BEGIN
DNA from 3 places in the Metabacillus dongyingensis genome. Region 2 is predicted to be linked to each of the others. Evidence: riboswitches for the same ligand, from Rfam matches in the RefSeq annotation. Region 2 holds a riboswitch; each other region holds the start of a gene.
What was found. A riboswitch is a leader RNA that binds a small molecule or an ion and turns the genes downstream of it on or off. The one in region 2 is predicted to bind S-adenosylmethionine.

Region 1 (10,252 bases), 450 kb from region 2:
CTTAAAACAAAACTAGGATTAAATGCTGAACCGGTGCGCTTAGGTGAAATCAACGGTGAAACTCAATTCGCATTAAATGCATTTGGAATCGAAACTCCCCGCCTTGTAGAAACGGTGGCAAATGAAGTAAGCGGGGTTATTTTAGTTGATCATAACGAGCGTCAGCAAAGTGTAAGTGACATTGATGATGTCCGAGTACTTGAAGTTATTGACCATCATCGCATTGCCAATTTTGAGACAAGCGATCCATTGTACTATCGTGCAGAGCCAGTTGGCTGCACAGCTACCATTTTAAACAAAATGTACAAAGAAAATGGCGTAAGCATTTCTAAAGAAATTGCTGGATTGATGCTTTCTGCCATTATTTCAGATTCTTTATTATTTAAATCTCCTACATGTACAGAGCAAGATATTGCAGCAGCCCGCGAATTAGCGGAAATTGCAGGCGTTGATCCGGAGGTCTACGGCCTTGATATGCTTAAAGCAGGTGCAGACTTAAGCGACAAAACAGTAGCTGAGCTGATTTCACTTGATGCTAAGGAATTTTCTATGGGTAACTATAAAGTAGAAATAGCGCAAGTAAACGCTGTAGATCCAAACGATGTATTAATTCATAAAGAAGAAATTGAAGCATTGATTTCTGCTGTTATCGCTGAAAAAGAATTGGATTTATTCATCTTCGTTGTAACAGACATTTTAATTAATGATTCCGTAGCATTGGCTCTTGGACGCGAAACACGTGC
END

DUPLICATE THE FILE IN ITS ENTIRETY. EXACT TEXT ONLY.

DNA from 3 places in the Metabacillus dongyingensis genome. Region 2 is predicted to be linked to each of the others. Evidence: riboswitches for the same ligand, from Rfam matches in the RefSeq annotation. Region 2 holds a riboswitch; each other region holds the start of a gene.
What was found. A riboswitch is a leader RNA that binds a small molecule or an ion and turns the genes downstream of it on or off. The one in region 2 is predicted to bind S-adenosylmethionine.

Region 1 (10,252 bases), 450 kb from region 2:
CTTAAAACAAAACTAGGATTAAATGCTGAACCGGTGCGCTTAGGTGAAATCAACGGTGAAACTCAATTCGCATTAAATGCATTTGGAATCGAAACTCCCCGCCTTGTAGAAACGGTGGCAAATGAAGTAAGCGGGGTTATTTTAGTTGATCATAACGAGCGTCAGCAAAGTGTAAGTGACATTGATGATGTCCGAGTACTTGAAGTTATTGACCATCATCGCATTGCCAATTTTGAGACAAGCGATCCATTGTACTATCGTGCAGAGCCAGTTGGCTGCACAGCTACCATTTTAAACAAAATGTACAAAGAAAATGGCGTAAGCATTTCTAAAGAAATTGCTGGATTGATGCTTTCTGCCATTATTTCAGATTCTTTATTATTTAAATCTCCTACATGTACAGAGCAAGATATTGCAGCAGCCCGCGAATTAGCGGAAATTGCAGGCGTTGATCCGGAGGTCTACGGCCTTGATATGCTTAAAGCAGGTGCAGACTTAAGCGACAAAACAGTAGCTGAGCTGATTTCACTTGATGCTAAGGAATTTTCTATGGGTAACTATAAAGTAGAAATAGCGCAAGTAAACGCTGTAGATCCAAACGATGTATTAATTCATAAAGAAGAAATTGAAGCATTGATTTCTGCTGTTATCGCTGAAAAAGAATTGGATTTATTCATCTTCGTTGTAACAGACATTTTAATTAATGATTCCGTAGCATTGGCTCTTGGACGCGAAACACGTGC